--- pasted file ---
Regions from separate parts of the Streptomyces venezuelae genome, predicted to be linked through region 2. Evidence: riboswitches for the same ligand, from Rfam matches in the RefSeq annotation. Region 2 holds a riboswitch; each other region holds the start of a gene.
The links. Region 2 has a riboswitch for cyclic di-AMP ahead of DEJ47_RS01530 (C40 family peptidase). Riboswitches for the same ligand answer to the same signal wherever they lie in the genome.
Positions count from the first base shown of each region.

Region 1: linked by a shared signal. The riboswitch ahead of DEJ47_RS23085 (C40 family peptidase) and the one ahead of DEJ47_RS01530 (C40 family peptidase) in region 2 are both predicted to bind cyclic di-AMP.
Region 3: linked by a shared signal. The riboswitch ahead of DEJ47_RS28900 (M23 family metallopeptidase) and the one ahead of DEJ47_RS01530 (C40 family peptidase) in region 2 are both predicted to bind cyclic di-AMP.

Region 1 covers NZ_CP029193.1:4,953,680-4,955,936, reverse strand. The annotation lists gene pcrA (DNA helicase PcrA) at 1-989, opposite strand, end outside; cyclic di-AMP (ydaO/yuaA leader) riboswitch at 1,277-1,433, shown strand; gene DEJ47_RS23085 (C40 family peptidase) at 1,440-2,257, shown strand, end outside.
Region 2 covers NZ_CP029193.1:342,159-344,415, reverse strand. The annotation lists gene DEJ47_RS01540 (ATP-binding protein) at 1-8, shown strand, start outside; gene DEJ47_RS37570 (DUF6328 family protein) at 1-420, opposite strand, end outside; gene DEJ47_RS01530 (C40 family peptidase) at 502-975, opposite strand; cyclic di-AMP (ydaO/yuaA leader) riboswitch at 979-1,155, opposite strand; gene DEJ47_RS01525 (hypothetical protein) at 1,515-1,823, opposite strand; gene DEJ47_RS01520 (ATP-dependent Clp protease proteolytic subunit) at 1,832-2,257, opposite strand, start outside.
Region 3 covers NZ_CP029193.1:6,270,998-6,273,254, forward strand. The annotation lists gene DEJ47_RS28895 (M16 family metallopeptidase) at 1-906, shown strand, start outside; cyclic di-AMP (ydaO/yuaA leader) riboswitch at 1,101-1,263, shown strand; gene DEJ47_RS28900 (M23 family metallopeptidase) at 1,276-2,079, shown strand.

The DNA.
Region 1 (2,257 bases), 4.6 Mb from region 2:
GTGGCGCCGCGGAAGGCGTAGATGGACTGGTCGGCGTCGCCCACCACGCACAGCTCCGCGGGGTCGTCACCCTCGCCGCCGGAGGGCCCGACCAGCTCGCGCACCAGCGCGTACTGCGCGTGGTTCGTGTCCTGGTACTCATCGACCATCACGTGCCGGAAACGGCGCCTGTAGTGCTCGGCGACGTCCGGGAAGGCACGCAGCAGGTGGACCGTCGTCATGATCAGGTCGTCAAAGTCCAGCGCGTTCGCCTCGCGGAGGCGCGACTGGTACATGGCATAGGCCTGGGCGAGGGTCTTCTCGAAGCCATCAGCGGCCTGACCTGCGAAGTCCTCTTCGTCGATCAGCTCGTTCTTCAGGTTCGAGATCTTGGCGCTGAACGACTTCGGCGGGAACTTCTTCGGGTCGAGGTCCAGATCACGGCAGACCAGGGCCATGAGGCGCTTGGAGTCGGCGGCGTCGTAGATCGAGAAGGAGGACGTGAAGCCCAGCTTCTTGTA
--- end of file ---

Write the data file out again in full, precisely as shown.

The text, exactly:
Regions from separate parts of the Streptomyces venezuelae genome, predicted to be linked through region 2. Evidence: riboswitches for the same ligand, from Rfam matches in the RefSeq annotation. Region 2 holds a riboswitch; each other region holds the start of a gene.
The links. Region 2 has a riboswitch for cyclic di-AMP ahead of DEJ47_RS01530 (C40 family peptidase). Riboswitches for the same ligand answer to the same signal wherever they lie in the genome.
Positions count from the first base shown of each region.

Region 1: linked by a shared signal. The riboswitch ahead of DEJ47_RS23085 (C40 family peptidase) and the one ahead of DEJ47_RS01530 (C40 family peptidase) in region 2 are both predicted to bind cyclic di-AMP.
Region 3: linked by a shared signal. The riboswitch ahead of DEJ47_RS28900 (M23 family metallopeptidase) and the one ahead of DEJ47_RS01530 (C40 family peptidase) in region 2 are both predicted to bind cyclic di-AMP.

Region 1 covers NZ_CP029193.1:4,953,680-4,955,936, reverse strand. The annotation lists gene pcrA (DNA helicase PcrA) at 1-989, opposite strand, end outside; cyclic di-AMP (ydaO/yuaA leader) riboswitch at 1,277-1,433, shown strand; gene DEJ47_RS23085 (C40 family peptidase) at 1,440-2,257, shown strand, end outside.
Region 2 covers NZ_CP029193.1:342,159-344,415, reverse strand. The annotation lists gene DEJ47_RS01540 (ATP-binding protein) at 1-8, shown strand, start outside; gene DEJ47_RS37570 (DUF6328 family protein) at 1-420, opposite strand, end outside; gene DEJ47_RS01530 (C40 family peptidase) at 502-975, opposite strand; cyclic di-AMP (ydaO/yuaA leader) riboswitch at 979-1,155, opposite strand; gene DEJ47_RS01525 (hypothetical protein) at 1,515-1,823, opposite strand; gene DEJ47_RS01520 (ATP-dependent Clp protease proteolytic subunit) at 1,832-2,257, opposite strand, start outside.
Region 3 covers NZ_CP029193.1:6,270,998-6,273,254, forward strand. The annotation lists gene DEJ47_RS28895 (M16 family metallopeptidase) at 1-906, shown strand, start outside; cyclic di-AMP (ydaO/yuaA leader) riboswitch at 1,101-1,263, shown strand; gene DEJ47_RS28900 (M23 family metallopeptidase) at 1,276-2,079, shown strand.

The DNA.
Region 1 (2,257 bases), 4.6 Mb from region 2:
GTGGCGCCGCGGAAGGCGTAGATGGACTGGTCGGCGTCGCCCACCACGCACAGCTCCGCGGGGTCGTCACCCTCGCCGCCGGAGGGCCCGACCAGCTCGCGCACCAGCGCGTACTGCGCGTGGTTCGTGTCCTGGTACTCATCGACCATCACGTGCCGGAAACGGCGCCTGTAGTGCTCGGCGACGTCCGGGAAGGCACGCAGCAGGTGGACCGTCGTCATGATCAGGTCGTCAAAGTCCAGCGCGTTCGCCTCGCGGAGGCGCGACTGGTACATGGCATAGGCCTGGGCGAGGGTCTTCTCGAAGCCATCAGCGGCCTGACCTGCGAAGTCCTCTTCGTCGATCAGCTCGTTCTTCAGGTTCGAGATCTTGGCGCTGAACGACTTCGGCGGGAACTTCTTCGGGTCGAGGTCCAGATCACGGCAGACCAGGGCCATGAGGCGCTTGGAGTCGGCGGCGTCGTAGATCGAGAAGGAGGACGTGAAGCCCAGCTTCTTGTA